Photo: @cottonbro on pexels.comAmid the impact of the COVID-19 outbreak’s rapid spread, you might fear you won’t be able to study abroad this year. Don’t feel afraid. Here’s an article about how the Coronavirus impacts potential student plans on studying abroad.
Even though the circumstance doesn’t look too fantastic right now, we would like to encourage you to hold your sights on the target and not give up on your studies. You’re just going to need to reconsider the schedule for the coming months.
There are four ways you can respond to this situation, while you don’t give up your dream of studying abroad:
1. Follow the original plan and carry on with your application process
If you wanted to study this year, that implies you have begun the application phase already. Why quit now, then?
Most academic years begin in September or October all over the world. Although it is impossible to predict for certain when the outbreak of the virus may intensify and continue to decrease, certain predictions mention the duration between May and July (although not all parts of the world can settle to the same approximate period). Around this point several colleges are currently already approving students’ online applications.
However, even though this crisis persists (which is possible) after July, the universities must respond to these rising circumstances. Universities are as influenced by the events as are graduates, with enrollment deadlines that suit the changes in the scheme of the academic year.
Although there’s a lot of different details circulated in the media at the moment, make sure you keep aware about COVID-19 spreading from official outlets including the World Health Organization (WHO).
So, if you can, keep on with the application process steps. It’s always a smart idea to contact the universities for more details. Many colleges provide online application systems and you don’t need to fly to the college to register.
If the university postpones submissions, now is an outstanding opportunity to start finding details about visas and job permits, should you intend to work whilst living overseas.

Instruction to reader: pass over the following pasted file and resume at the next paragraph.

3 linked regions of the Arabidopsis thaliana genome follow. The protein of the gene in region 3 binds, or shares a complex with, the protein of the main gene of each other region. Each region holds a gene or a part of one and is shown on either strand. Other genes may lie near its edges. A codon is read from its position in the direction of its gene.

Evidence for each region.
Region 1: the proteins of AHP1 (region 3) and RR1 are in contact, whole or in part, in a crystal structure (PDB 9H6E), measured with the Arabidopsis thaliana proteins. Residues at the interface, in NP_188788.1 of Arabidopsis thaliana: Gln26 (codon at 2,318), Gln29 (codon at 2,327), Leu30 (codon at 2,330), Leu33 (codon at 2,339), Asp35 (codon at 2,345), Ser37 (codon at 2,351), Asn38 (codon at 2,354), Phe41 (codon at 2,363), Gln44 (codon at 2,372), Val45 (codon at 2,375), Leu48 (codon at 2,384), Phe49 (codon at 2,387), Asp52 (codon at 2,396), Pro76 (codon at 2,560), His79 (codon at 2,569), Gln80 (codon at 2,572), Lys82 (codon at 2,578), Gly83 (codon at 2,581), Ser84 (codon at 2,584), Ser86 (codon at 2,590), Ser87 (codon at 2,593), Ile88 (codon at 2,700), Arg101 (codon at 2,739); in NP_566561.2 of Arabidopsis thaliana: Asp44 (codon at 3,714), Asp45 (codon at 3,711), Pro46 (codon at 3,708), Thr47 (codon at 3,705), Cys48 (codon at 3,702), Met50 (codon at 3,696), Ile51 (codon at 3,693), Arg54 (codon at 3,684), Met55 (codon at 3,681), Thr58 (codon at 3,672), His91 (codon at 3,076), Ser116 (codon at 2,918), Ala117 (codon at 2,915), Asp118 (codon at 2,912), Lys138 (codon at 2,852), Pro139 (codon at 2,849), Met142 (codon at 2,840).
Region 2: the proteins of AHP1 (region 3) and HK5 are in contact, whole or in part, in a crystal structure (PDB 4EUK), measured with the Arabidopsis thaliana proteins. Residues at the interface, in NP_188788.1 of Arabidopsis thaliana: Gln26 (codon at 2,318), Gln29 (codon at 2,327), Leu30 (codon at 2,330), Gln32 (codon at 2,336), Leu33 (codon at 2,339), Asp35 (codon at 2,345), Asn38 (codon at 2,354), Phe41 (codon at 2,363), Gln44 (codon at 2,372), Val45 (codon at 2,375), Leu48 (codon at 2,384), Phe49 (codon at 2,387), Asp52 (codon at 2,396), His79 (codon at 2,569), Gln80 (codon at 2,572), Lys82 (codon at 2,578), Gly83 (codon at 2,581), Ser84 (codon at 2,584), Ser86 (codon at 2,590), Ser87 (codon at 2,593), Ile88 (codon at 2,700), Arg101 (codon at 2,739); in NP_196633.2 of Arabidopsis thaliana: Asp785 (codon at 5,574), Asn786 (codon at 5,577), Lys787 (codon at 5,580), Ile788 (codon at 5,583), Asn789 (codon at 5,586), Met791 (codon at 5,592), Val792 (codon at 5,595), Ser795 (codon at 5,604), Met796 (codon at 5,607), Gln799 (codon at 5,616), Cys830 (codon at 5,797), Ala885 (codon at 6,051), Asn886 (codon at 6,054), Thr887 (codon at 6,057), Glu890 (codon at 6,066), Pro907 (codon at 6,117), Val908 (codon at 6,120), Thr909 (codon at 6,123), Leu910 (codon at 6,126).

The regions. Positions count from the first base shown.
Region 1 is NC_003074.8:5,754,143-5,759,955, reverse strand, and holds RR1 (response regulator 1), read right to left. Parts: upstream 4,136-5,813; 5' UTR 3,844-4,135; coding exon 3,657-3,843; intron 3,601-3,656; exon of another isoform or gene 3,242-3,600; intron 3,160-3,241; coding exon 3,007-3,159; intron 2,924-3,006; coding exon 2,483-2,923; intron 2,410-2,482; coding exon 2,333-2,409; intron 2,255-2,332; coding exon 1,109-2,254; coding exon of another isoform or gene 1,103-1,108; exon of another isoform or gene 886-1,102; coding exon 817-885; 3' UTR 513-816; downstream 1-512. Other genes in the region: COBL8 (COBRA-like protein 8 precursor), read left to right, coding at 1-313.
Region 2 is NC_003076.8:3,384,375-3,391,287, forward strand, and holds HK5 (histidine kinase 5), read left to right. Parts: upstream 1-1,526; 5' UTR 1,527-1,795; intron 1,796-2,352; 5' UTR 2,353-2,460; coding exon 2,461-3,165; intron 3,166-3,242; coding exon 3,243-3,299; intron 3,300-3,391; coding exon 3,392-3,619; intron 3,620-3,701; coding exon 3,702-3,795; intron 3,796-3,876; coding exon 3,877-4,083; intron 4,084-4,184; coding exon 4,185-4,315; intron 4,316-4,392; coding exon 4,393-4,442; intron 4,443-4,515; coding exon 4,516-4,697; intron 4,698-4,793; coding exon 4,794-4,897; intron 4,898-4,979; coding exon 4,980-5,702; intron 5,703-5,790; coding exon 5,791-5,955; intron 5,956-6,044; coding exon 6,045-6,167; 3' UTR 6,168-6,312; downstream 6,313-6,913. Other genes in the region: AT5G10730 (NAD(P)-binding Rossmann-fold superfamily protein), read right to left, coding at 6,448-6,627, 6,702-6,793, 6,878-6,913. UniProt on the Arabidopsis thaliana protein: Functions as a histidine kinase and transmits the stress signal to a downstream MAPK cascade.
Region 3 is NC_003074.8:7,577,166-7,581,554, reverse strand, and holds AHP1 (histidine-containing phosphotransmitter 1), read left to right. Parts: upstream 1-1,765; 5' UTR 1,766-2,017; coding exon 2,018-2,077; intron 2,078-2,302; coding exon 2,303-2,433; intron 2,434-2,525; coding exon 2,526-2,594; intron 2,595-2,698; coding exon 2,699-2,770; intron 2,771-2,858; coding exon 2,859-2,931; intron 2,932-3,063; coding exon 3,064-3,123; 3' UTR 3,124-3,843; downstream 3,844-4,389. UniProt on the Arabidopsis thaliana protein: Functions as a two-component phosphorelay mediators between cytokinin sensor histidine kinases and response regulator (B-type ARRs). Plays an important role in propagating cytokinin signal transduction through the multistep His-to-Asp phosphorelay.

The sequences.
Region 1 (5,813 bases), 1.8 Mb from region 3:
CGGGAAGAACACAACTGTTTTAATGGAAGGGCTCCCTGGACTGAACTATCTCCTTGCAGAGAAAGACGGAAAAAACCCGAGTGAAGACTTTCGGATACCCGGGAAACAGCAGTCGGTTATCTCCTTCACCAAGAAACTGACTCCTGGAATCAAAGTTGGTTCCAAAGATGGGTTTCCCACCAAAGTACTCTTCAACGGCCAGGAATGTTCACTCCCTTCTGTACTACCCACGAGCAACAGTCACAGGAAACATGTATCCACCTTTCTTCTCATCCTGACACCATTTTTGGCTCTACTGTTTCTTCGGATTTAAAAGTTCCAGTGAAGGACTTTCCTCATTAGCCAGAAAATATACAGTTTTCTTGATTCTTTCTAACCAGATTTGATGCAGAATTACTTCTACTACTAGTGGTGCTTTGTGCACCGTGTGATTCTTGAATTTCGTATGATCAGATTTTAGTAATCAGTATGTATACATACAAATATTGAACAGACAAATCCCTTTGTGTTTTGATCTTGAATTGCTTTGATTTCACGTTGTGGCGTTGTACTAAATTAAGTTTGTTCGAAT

In August, several colleges already have late submission deadlines and you may want to keep an eye on those too.
2. Postpone the study until early 2021
Sure, you may not be optimistic that this issue will be fixed early, so you agree that it is best to delay your foreign studies until 2021. And perhaps you’d like to adjust your original destination because it’s one of the countries most impacted by the virus.
We know, and we’ve covered you still! Because you just don’t apply next year doesn’t imply that you can’t continue researching your potential study opportunities and determine which new applications should commence by January 2021.
You can make effective use of your time staying at home by carefully conducting your research, evaluating your choices and finding out where you will apply next year. In the meantime register for your language exam and take it before you consider applying again. IELTS, PTE and TOEFL are English language tests which are the most common and widely accessible. All universities have language qualifications for their programs so you should demonstrate your English skills – even if you delay you’ll always get the next year’s credential available.